By Drew Lacy, Communication ’14
As members of mankind have ventured outside our atmosphere into the cosmic beyond, we’ve left behind a little more than a few footprints and a flag on the moon.
In fact, we’ve left over 10,000 pieces of trackable space debris hurtling around the planet since we first started sending equipment to space decades ago. As different programs and agencies around the world launch rockets, satellites, and other technology into the space above our heads, the area just beyond our atmosphere is becoming more and more crowded with space junk.
It’s like a game of really, really expensive Minesweeper, and if you put your satellite in the wrong box, well…let’s hope it only cost a few million dollars to build.
It’s this dilemma that Brian Weeden, technical adviser for the Secure World Foundation, spoke about at TEDxISU last month. He made the point that there is a growing need for space situational awareness, or the ability to see and react to what is floating around out there that could impact technology and even people in space.
But it isn’t that there’s a shortage of data on space debris. Instead, there’s a shortage of analysts and of communication between people and organizations that need this info.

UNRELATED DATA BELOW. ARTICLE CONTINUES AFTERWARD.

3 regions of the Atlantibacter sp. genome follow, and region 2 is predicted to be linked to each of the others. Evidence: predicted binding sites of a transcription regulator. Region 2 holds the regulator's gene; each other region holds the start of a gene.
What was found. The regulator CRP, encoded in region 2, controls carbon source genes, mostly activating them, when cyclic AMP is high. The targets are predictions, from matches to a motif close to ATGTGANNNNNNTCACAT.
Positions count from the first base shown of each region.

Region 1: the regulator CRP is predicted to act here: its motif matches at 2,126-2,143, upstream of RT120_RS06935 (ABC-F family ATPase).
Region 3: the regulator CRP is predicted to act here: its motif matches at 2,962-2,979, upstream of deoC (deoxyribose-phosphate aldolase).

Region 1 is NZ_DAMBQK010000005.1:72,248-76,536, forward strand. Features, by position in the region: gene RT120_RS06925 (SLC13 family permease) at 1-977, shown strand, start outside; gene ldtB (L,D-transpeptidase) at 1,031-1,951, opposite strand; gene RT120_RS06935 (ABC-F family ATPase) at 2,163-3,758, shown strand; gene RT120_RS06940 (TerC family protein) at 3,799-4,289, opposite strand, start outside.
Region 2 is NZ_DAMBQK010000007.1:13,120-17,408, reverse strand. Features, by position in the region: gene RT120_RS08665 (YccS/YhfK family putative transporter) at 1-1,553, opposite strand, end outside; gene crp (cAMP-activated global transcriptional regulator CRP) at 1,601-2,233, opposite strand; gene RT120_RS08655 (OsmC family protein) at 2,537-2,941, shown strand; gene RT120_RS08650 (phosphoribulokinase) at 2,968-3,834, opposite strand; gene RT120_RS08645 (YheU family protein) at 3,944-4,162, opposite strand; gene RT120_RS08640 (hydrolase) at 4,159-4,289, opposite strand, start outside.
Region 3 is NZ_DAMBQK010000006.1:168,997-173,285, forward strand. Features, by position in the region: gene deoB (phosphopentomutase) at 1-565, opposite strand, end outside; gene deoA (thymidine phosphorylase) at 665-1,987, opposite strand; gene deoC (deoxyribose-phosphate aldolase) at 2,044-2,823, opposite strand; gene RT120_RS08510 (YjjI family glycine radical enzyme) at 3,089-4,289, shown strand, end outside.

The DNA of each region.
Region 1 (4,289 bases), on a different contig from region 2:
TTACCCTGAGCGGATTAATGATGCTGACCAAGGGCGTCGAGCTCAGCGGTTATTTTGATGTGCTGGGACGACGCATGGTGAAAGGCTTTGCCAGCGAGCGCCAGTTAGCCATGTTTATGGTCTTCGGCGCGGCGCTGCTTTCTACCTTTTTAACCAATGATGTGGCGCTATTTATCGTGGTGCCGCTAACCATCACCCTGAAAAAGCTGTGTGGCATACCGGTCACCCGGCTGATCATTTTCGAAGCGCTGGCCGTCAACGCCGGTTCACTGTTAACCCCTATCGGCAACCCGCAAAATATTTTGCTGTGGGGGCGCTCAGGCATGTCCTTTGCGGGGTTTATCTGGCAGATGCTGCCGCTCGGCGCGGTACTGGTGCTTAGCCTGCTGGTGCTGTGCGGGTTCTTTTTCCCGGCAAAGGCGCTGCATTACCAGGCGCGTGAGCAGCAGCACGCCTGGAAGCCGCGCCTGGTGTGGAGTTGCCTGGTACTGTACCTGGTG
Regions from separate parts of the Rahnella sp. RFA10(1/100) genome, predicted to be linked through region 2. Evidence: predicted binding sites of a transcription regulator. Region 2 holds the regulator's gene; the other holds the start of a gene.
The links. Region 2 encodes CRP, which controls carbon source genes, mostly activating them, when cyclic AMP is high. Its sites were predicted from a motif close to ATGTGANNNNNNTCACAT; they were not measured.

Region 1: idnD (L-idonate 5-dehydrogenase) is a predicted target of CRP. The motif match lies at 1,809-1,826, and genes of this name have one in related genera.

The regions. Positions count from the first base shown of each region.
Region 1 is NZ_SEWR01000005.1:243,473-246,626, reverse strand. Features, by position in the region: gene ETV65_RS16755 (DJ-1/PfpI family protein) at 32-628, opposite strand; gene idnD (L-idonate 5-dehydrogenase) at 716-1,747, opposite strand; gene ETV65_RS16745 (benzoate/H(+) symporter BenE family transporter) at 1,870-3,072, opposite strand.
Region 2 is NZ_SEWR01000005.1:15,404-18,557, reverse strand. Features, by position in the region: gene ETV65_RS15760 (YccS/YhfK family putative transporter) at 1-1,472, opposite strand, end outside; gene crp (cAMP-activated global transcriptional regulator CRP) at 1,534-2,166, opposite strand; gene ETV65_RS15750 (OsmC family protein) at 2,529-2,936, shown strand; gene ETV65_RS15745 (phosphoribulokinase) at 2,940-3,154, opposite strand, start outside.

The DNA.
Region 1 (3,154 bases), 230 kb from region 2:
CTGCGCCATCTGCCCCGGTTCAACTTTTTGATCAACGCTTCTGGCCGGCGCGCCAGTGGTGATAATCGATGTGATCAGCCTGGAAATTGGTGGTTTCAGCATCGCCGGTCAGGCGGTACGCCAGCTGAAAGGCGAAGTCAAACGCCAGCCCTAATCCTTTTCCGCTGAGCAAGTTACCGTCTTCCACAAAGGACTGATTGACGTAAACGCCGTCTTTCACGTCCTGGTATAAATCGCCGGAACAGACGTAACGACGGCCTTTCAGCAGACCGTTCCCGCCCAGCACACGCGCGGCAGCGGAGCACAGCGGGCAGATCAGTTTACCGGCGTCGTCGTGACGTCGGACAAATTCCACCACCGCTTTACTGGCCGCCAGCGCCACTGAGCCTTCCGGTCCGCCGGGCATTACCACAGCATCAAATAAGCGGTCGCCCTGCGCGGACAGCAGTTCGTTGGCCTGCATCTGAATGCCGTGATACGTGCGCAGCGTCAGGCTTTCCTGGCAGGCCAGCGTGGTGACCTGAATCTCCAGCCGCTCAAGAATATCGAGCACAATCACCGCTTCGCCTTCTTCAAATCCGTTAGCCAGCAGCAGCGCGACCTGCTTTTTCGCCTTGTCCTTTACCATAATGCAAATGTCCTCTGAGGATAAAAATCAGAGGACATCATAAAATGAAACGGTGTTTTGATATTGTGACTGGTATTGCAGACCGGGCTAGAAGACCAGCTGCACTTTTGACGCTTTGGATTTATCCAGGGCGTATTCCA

That’s where open source software comes in, a topic we asked Brian about in our TEDxISU behind-the-scenes interview:
After years of “space races” and closely guarded secrets, open source software is becoming the way of the future. Instead of forcing everyone to take the same measurements, mine for the same data, and create the same programs on their own, open source software and information can allow for more innovation without spending millions of dollars on research ten other companies have already conducted.
That’s good news for Florida Tech students. With a little help from some open source software, space exploration is closer than ever for aspiring astronauts and space researchers.